Foreign law firms given go-ahead to open offices

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Foreign law firms given go-ahead to open offices

After months of preparation following the Korea-U.S. and Korea-EU free trade agreements, three lawyers from foreign law firms finally have the green light to open offices here, having cleared final approval by the Ministry of Justice to be foreign legal consultants and registering with the Korean Bar Association.

The heads of practices from New York-based Ropes & Gray, Los Angeles-based Sheppard Mullin Richter & Hampton and London-based Clifford Chance completed the final procedure yesterday in order to enable them to open offices in the country, officially registering with the Korean Bar Association.

"I am honored to have been selected as the first lawyer from any country outside of Korea to receive permission to work in Korea," 56-year-old Ropes & Gray corporate partner William Yongkyun Kim, who will head the Korean office, said yesterday in a press release by the firm.

Kim is Korean-born and moved to the United States in elementary school.

"This is a historic moment for Korea, for the legal industry, for Ropes & Gray and for me," he said.

With 10 offices around the world and some 1,000 attorneys, Ropes & Gray stated it will focus on corporate transactions, intellectual property, complex business litigation and arbitration, and U.S. government regulatory issues.

Kim, along with 56-year-old Sheppard Mullin finance partner Seth Byoung-soo Kim and 44-year-old Clifford Chance finance counsel Brian Cassidy, were approved by the Ministry of Justice on June 7 according to the ministry last week.

These three firms received preliminary approval at the beginning of May. And now with bar approval, offices can be up and running as early as next month.

According to the current regulations, foreign law firms can only act as consultants for the first two years after the FTAs go into effect.

After two years, they can take cases in cooperation with local law firms. Under the FTAs, foreign firms can hire local lawyers after five years.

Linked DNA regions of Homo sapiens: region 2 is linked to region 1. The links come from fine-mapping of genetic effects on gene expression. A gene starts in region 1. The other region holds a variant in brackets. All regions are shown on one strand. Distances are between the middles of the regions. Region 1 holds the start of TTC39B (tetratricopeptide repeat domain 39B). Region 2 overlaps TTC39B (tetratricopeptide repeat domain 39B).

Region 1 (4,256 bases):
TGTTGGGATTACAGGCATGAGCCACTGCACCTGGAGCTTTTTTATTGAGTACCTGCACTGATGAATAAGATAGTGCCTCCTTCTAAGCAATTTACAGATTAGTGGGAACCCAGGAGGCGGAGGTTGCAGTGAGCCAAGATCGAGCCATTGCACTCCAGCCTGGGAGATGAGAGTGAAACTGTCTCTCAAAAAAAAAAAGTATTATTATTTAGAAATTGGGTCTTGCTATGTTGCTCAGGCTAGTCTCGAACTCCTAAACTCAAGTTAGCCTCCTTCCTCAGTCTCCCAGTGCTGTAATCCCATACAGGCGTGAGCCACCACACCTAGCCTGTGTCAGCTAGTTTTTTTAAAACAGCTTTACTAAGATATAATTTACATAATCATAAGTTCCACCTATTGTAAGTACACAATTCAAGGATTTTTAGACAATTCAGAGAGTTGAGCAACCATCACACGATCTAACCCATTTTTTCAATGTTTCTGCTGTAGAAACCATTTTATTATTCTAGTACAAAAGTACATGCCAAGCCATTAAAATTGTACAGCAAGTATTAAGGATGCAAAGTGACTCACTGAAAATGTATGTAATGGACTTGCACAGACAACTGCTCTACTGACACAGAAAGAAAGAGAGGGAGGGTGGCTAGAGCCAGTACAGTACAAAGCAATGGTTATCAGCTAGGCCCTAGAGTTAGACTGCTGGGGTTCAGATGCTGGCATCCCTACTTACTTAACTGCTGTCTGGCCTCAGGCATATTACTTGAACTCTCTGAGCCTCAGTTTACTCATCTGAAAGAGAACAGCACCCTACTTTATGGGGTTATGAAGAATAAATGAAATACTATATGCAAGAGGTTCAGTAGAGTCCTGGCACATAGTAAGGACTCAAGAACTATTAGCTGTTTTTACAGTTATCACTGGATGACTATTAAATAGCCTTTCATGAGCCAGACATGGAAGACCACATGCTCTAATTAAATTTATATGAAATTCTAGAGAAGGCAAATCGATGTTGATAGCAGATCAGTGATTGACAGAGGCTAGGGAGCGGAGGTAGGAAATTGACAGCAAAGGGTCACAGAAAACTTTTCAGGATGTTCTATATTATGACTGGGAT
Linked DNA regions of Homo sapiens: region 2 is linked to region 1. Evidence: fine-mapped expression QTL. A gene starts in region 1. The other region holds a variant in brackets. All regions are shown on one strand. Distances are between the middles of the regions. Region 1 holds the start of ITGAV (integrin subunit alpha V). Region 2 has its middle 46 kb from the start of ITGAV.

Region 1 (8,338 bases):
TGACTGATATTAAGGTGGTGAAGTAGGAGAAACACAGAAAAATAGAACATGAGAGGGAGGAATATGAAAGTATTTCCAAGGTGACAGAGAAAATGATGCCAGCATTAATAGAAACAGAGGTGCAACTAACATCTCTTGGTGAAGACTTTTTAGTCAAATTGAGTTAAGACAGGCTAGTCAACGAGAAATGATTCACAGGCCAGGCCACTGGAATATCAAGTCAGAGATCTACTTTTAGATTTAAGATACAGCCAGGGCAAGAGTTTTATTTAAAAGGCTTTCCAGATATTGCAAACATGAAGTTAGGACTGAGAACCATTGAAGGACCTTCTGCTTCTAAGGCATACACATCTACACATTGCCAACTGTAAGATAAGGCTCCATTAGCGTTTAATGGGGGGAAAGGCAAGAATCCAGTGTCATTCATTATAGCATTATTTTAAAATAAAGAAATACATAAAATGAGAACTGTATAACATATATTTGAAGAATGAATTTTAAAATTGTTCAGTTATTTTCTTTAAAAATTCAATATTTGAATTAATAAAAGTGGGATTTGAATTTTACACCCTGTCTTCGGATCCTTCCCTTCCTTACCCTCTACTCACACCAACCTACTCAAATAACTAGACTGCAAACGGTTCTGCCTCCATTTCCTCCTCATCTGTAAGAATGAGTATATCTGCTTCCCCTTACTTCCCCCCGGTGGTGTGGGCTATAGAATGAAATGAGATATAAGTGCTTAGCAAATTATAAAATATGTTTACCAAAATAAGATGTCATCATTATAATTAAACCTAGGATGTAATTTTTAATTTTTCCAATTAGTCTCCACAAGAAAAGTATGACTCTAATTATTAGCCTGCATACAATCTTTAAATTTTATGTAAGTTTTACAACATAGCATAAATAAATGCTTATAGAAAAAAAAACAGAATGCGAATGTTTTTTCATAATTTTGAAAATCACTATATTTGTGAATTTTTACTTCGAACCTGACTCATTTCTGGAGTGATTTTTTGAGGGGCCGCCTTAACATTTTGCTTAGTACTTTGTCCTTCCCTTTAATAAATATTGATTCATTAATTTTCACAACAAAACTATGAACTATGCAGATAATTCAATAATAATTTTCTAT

Hence, once they open their offices, these foreign firms will not be able to practice Korean law but can advise clients in the country on U.S. laws or on international arbitration matters under Korean law.

Sheppard Mullin has 14 offices around the world and more than 570 attorneys, while Clifford Chance, the third-largest global law firm with 34 offices in 24 countries, was the first firm to apply to open an office in South Korea, as the EU's free trade agreement with Korea was approved almost a year ago, earlier than the November Korea-U.S. agreement.

Clifford Chance will open an office in Ferrum Tower in central Seoul, and their ten Korean attorneys based in Hong Kong will be transferred to Seoul soon.

Peter Charlton, Clifford Chance's managing partner for Asia Pacific, indicated that the firm had closely cooperated with Korea for the past three decades, hence they are familiar with deals here.

"There is a high possibility that the Korean financial market will develop into a market like that of Tokyo or London, so it is attractive."

With more foreign law firms to follow suit as the legal market in Korea is opened, an attorney at a top local law firm who asked to stay anonymous stated, "A limitless competition system has begun in the Korean legal market."

By Sarah Kim, Chae Yoon-kyung [sarahkim@joongang.co.kr]
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